Donald Sterling, in comments made to the Los Angeles Times, had expressed disappointment in his team's fortunes and made what sounded vaguely like an ultimatum, saying, "I want to make L.A. fans proud of this team, but if [Elgin Baylor and Mike Dunleavy] can't make it happen, then I have no choice but to make changes."
To which Dunleavy retorted: "It would be the biggest mistake you ever made. It's his team and he can do whatever he likes ... but look, you can find any coach you want, bring him in here and run the situation. But I don't think they are going to do as good a job as I do. And that's period."
Dunleavy told the Los Angeles Times the Clippers' fortunes would be different "as long as basketball people around here make the basketball decisions," arguing that a couple of player deals he had proposed during the summer were negated by the front office -- deals, he says, that could have helped the team.
"You give me the budget," Dunleavy said in the Times, "and I'm going to be OK with it. I'm not asking anyone to go to the luxury tax. But if we gather information and put deals in place that I think benefit the team and somebody who is not in basketball operations disagrees with it, sorry, you've just taken it out of my hands."
At this point, not much is in the Clippers' hands. The team is at the bottom of the Pacific Division, and frustration is rising. The 109-93 loss to the Utah Jazz at Staples Center prompted Sterling to talk with Dunleavy, and then also with the Times.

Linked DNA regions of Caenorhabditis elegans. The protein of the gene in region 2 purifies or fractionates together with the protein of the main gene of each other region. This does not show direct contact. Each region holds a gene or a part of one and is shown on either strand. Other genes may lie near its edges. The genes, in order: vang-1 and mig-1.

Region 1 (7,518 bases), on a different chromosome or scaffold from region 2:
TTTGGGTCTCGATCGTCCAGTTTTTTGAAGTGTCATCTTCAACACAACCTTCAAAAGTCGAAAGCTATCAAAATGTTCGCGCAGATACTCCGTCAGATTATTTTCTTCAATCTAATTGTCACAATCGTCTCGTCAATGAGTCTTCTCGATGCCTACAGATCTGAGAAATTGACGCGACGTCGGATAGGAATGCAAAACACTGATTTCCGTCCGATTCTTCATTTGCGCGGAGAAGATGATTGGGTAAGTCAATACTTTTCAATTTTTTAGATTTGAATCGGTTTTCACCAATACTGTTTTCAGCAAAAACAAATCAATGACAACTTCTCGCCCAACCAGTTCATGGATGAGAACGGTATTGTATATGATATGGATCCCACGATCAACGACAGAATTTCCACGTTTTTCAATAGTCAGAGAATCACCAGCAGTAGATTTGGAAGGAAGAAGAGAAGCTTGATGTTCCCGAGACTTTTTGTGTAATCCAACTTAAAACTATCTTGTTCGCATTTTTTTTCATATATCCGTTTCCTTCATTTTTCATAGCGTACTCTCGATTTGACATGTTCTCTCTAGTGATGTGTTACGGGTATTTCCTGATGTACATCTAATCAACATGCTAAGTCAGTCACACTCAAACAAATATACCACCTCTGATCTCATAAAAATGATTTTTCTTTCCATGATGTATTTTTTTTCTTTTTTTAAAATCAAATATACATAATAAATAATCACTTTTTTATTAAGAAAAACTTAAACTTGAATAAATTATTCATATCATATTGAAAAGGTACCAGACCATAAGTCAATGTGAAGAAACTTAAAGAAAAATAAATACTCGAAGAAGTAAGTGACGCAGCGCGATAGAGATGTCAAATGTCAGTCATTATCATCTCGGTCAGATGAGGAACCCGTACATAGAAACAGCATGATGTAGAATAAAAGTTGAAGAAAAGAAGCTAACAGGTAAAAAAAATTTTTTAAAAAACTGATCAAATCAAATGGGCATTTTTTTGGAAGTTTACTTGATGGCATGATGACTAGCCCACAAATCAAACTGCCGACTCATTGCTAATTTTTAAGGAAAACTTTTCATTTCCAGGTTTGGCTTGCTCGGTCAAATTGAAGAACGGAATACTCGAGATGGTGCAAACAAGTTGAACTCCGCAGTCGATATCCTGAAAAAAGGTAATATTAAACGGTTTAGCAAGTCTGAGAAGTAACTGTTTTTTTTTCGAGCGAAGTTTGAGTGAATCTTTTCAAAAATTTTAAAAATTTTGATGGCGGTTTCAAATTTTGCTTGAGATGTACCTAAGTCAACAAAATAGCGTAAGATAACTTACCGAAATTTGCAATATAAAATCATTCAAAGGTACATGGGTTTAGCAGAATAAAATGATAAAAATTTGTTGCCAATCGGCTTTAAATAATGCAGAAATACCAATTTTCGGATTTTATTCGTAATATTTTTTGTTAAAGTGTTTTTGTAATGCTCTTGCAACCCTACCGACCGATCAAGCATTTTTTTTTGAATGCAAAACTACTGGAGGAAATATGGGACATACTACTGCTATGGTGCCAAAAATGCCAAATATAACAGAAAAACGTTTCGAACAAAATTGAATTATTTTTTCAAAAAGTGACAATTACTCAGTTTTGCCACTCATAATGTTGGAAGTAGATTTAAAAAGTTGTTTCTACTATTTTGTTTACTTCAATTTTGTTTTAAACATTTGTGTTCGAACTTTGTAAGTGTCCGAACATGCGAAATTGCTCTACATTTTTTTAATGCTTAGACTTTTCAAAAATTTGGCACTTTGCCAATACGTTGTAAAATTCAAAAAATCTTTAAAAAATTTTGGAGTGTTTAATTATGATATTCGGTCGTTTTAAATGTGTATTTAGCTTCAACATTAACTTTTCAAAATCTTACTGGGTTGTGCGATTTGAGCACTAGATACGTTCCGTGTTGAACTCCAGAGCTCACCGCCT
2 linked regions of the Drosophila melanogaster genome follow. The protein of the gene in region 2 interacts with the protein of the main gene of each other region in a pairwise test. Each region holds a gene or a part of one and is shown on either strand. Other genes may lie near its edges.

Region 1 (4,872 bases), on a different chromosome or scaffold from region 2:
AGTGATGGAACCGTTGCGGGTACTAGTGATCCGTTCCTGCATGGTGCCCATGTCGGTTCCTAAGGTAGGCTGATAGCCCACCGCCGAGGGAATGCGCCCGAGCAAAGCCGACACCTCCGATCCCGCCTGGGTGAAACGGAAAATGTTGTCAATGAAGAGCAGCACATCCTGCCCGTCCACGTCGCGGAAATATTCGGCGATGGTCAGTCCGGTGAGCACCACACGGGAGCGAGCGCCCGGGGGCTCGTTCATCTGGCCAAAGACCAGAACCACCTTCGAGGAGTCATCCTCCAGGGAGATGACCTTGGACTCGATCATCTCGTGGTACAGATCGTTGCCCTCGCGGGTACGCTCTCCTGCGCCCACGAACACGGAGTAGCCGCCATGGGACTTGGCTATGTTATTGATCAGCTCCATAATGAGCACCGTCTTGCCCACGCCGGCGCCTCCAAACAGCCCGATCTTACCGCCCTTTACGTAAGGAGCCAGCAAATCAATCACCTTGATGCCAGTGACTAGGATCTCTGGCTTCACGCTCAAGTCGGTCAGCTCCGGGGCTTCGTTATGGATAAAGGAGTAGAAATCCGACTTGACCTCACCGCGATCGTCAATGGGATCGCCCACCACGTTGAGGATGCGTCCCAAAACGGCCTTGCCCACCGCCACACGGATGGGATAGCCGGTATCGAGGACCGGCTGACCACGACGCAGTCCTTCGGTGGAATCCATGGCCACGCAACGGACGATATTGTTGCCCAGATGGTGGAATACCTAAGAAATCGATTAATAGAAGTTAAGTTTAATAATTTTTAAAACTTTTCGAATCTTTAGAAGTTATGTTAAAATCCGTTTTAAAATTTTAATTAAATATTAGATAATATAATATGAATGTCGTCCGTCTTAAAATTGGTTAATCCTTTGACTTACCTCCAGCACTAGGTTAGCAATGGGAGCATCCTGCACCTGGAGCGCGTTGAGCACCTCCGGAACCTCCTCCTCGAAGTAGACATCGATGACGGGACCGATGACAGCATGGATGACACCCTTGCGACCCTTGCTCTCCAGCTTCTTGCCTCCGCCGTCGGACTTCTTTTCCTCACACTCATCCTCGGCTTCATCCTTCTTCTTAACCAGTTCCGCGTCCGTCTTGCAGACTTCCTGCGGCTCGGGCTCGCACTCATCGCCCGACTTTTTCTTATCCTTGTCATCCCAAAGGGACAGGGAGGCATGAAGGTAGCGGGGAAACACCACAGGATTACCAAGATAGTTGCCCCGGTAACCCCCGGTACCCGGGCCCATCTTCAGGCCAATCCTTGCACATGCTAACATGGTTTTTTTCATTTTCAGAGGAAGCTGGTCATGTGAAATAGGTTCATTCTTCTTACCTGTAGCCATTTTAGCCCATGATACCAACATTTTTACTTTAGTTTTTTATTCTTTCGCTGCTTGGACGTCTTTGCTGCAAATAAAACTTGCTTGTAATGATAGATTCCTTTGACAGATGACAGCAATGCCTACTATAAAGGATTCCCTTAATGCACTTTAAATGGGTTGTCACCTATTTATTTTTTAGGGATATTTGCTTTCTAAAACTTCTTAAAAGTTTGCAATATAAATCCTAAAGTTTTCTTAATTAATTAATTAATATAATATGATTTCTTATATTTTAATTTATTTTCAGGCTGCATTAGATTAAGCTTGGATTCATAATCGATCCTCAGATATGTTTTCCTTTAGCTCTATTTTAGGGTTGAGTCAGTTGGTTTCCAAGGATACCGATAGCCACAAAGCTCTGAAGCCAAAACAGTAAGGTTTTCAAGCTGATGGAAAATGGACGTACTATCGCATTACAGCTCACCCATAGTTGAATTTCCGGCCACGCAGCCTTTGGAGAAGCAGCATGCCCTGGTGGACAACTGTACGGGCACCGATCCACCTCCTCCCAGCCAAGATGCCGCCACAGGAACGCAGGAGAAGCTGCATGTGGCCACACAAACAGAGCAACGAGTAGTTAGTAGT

"That's why I'm paying [Dunleavy] the money I am," Sterling said. "I want to see him win. I don't want to tell him how to do it. I'm just interested in the conclusion. My whole philosophy is hire the best people and let them do their jobs.
"There is no alternative, you have to rely on them, and if it doesn't work out, either you're patient or make changes, right?"
Just two years ago, the picture was a lot rosier. The Clippers were in the NBA playoffs, Sterling professed his admiration for Dunleavy, and last year made him one of the five highest-paid coaches in the NBA with a deal for four years, $22 million.
"I'm not happy," Sterling said in Monday's Times. "The fans aren't happy, and can't be happy when they don't see a motivated performance."
Dunleavy said he did understand Sterling's frustration, but doesn't express the same outlook as the owner. Sterling believes the Clippers "absolutely" can still produce a successful season, but
Dunleavy said, "Where we are today as far as making the playoffs, nobody in their right mind would bet on that."
"Maybe it's a flaw I have, but I never think in short terms as coach. I always think in terms if I owned this team what would I do," Dunleavy said in the Times.
"I would only make deals to help our future -- anything else is suicide. Anything else and you become the New York Knicks. Now if you want to do that and take on big contracts and long-term deals to potentially hit a home run or get some kind of turnaround, that's not the direction I would go as a businessman or if I owned the team."